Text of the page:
10:02 a.m. The students get up to leave the auditorium for their next class.
10:03 a.m. The auditorium doors won't open.
10:05 a.m. Someone starts shooting.
This had the potential to be a lot better than it actually was.
What I was hoping for: dark, reality-fiction that socked me to the stomach with flawed characters I could really root for.
What I got: a kind of navel-gazey story about brothers and sisters.
I think I’m going to stop reading high-school-shooting books. I guess I’m never going to be able to get behind a book that treats the ownership of guns as something, like, completely normal. Because, for me, it’s not normal to have a gun in your house! I would be freaked the fuck out if I ever ended up within a hundred metre radius of a gun. It’s a gun! A metal tube that shoots bullets and is designed to kill stuff! They use them in wars! It’s like keeping an IED in your back garden!
I had the same thing with Hate List. It weirds me out when books treat something like a high school shooting as ‘something that happens’. I mean, I realise they DO happen in America, and they should absolutely be written about, in the same way that rape and abuse are written about, but I will never get my head around the tone this book (and others) use. Characters weren’t shocked or freaked out that a guy had brought a gun into school and had started killing people. They were terrified, yes. But not shocked.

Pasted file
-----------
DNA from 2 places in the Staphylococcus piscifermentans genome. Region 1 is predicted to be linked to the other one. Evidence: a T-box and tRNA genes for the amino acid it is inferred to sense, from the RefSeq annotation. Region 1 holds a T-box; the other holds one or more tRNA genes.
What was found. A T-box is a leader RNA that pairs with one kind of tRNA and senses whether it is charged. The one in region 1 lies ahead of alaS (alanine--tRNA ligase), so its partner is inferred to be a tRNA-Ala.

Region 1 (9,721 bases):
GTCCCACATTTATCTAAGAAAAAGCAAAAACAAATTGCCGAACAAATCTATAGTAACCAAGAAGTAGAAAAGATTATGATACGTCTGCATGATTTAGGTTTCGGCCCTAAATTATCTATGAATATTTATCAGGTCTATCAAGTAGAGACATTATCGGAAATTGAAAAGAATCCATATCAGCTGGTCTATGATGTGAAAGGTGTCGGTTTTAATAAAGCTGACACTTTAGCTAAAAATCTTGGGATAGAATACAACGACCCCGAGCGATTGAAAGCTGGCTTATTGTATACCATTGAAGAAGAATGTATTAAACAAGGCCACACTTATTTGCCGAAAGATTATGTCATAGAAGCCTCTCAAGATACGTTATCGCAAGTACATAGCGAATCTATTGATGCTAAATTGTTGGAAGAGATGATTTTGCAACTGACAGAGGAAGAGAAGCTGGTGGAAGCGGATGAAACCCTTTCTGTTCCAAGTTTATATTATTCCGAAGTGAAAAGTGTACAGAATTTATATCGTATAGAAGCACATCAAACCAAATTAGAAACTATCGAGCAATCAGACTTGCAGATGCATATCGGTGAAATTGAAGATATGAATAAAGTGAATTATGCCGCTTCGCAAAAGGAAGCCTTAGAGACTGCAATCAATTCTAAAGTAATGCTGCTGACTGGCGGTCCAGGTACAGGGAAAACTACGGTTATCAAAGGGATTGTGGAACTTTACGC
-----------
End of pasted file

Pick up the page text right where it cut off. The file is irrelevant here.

Because, well ... yes. If you live in a society where you can literally go into a supermarket and buy A GUN, then you will also find yourself living in a society where crazy people use those guns to kill other people.
Christ knows, Britain is no Utopia - we’re finding plenty of ways to screw up our own country, thanks very much - but I don’t think Americans (particularly American authors and publishers) realise how weird it sounds.
Going into a supermarket. And buying a gun.
So, no. No more high-school-shooting books for me.
As for the rest of the book, I didn’t really feel it lived up to my hopes. The characters were bland. I didn’t really manage to get behind them and ultimately I didn’t really care if they got bumped off or not. The lesbian couple, who I had great hopes for, were so tepid it just made me roll my eyes. The track star and her friend/love interest were included for no good reason I could see. There was an interesting delve into the dynamics of family relationships, specifically into the relationships between brothers and sisters, but it needed some interesting characters to bring it to life.
The plot was dull. The kids in the auditorium just sat there while the mad guy picked them off, one by one. There were no mad escape attempts, no tension (astonishingly, for a book about a mass-murder).
And that ending was cringingly cheesey.
I’ve read a couple of reviews that say this book is too scary for younger readers. I wouldn’t necessarily agree. High school shootings do happen and I do think it’s right that it gets written about. But with this book, I’d have more concerns about younger teens slipping into a Boredom Coma than being kept up at night, sleepless and terrified.